I hated Hebrew school. I loathed it!

My dad’s side of the family has history being very active in the forming of the State of Israel. My grandparents were good friends with Golda Meir and David Ben-Gurion. My dad worked on Israeli-Arab relations at the State Department.

We’d do Shabbat once a month and get all of our cousins together. I loved that.

I wasn’t as actively looking for a Jewish partner as Jason was, but I knew that I wanted to have some of that in my life. I really enjoy having Shabbat. I enjoy taking our son to Tot Shabbat. We have a big Rosh Hashanah party and a Hanukkah party every year. I wish I had more of a Jewish community to do that stuff with.

I have a strong cultural interest in what’s happening with the American Jewish community.

I’m interested in exploring new things. I’m interested in how the community is becoming more open and accepting and understanding what they need to embrace in terms of how people’s relationships and affiliations are changing.

I remember I had been indoctrinated enough by my Conservative Hebrew School that I used to feel this sense of, “How can I be partly responsible for this culture dying out?” I used to worry about assimilation, and then I just got over it.

I feel good about what we do and I would like to do more of it.

Are there other religions or spiritual practices outside of Judaism that help you connect with the bigger questions about the mystery of the world and who you are?

Jason: I find the questions that religion tries to answer for people to be very uninteresting. What’s the meaning of it all? There is none. What’s the purpose? There is none. That’s not to say that there isn’t meaning and purpose, but I think that you have to look inward.

I am motivated and excited every day to get up and pursue those things that I’m interested in. I find a lot of meaning in my work. I love challenging myself. I can do things if I put my mind to it, and that’s pretty exciting.

I find absolutely no need to manufacture some answer for larger questions.

I guess they seem answered to me. What are we all doing here? What we’re all doing here is, we are the products of random evolution over the course of billions of years. If you want to struggle to find more meaning in that, then you have to turn to some supernatural explanation. Otherwise, you should just embrace it and enjoy the freedom of being the product of something that’s totally random.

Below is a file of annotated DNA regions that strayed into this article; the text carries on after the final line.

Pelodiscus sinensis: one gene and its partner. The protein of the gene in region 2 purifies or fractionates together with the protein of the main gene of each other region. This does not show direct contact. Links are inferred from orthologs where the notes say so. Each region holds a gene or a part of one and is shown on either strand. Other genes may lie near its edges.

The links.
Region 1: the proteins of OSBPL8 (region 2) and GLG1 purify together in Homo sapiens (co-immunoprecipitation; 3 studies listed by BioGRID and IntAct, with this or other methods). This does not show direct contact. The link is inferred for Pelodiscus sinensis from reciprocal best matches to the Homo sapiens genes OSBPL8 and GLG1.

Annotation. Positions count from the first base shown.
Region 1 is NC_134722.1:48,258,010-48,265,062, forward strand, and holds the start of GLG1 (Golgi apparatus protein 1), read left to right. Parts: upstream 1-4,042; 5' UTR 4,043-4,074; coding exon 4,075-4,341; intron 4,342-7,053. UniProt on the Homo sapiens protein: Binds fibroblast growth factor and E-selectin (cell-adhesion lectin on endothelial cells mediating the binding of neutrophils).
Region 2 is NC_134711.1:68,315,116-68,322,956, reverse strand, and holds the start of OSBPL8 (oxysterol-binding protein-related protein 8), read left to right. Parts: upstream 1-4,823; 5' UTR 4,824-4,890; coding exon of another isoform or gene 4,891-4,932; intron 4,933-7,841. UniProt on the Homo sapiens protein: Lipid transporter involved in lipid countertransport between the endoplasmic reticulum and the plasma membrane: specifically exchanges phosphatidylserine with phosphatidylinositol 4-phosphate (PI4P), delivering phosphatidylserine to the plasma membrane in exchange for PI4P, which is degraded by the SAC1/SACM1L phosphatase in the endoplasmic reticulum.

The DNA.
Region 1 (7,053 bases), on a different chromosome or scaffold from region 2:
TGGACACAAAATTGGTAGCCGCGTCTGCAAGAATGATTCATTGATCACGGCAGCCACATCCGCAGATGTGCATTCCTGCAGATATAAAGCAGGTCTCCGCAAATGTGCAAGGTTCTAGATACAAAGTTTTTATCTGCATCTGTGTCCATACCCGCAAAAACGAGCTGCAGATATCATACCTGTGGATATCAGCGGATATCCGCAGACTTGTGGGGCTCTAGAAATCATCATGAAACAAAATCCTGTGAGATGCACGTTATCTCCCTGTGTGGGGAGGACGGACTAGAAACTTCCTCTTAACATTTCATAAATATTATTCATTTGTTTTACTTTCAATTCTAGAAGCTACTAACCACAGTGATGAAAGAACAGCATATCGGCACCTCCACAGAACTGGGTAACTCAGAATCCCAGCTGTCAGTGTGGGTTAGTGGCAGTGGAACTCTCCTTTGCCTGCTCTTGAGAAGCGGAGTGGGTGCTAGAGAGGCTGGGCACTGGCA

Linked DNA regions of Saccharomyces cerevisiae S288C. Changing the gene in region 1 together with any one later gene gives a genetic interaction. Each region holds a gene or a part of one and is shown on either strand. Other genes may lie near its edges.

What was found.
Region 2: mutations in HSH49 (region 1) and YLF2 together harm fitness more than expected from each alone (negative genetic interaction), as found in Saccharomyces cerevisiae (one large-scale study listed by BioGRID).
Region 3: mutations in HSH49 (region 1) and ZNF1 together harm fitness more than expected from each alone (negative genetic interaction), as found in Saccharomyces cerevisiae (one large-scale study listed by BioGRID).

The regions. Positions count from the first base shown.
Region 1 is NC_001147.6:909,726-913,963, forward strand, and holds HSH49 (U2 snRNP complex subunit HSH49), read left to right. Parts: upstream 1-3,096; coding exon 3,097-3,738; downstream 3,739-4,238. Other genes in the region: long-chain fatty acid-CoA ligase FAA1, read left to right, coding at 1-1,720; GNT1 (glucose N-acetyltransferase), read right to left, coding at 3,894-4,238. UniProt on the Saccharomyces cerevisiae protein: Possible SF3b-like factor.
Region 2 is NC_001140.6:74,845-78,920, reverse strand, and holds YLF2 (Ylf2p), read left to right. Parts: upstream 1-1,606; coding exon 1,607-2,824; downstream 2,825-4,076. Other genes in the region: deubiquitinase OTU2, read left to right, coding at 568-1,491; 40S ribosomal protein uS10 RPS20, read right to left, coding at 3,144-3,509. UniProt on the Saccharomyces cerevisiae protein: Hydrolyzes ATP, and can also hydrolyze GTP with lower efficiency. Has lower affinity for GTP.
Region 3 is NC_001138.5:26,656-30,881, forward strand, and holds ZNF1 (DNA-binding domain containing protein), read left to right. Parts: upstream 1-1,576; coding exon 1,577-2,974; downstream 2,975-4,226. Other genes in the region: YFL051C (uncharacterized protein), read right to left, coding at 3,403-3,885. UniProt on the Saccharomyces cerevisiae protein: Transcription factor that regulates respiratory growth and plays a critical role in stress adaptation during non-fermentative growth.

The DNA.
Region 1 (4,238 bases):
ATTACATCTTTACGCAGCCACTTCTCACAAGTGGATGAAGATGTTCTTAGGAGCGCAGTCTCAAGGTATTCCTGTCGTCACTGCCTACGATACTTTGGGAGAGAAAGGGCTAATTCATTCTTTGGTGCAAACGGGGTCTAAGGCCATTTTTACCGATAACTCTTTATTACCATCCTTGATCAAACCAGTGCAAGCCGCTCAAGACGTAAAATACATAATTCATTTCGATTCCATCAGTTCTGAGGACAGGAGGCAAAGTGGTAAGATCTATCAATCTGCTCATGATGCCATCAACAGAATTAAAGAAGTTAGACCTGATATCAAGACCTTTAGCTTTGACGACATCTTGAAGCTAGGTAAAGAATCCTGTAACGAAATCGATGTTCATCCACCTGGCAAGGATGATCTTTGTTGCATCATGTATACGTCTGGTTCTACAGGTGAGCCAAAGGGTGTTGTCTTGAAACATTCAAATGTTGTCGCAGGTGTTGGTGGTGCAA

Also, embrace the moment in time that you’re in.

We are and are not the products of our past and we are and are not the creators of the future in that we play some kind of small role in the way that a grain of sand shapes a rock that’s randomly tumbling down a hill.

We sit on top of an endless burial ground of other traditions and cultures and things that came and went and maybe lasted thousands of years and are now gone. Here we are doing our thing. It makes me excited.

Jen: Everything that Jason said is true, but it’s not like he only cares about himself and what he wakes up to accomplish every morning. You care about your family, you care about your friends, you care about the world. You wouldn’t be invested in us and in what is happening around us if you only cared about yourself and what you could achieve personally.

Jason: That is all true. We’re all in it together. I mean that in a big way. We share this time, so let’s all be good to each other.

What’s something that works for you two as a couple?

Jen: Our marriage is a team effort and a partnership. There’s a very little line in our lives between personal time and work time, because we both really love what we do.

When we were writing Mr. Nice Guy, we took this long road trip from Florida to New Orleans, and we spent the majority of the time in the car plotting out the book and developing the characters. It was tremendous fun.

We’re world-building together.

You build the world of a book and you also build a world of your family and your home. It’s a lot of, “Here’s what I think. What do you think? Here’s the first idea, how can you build off of it?”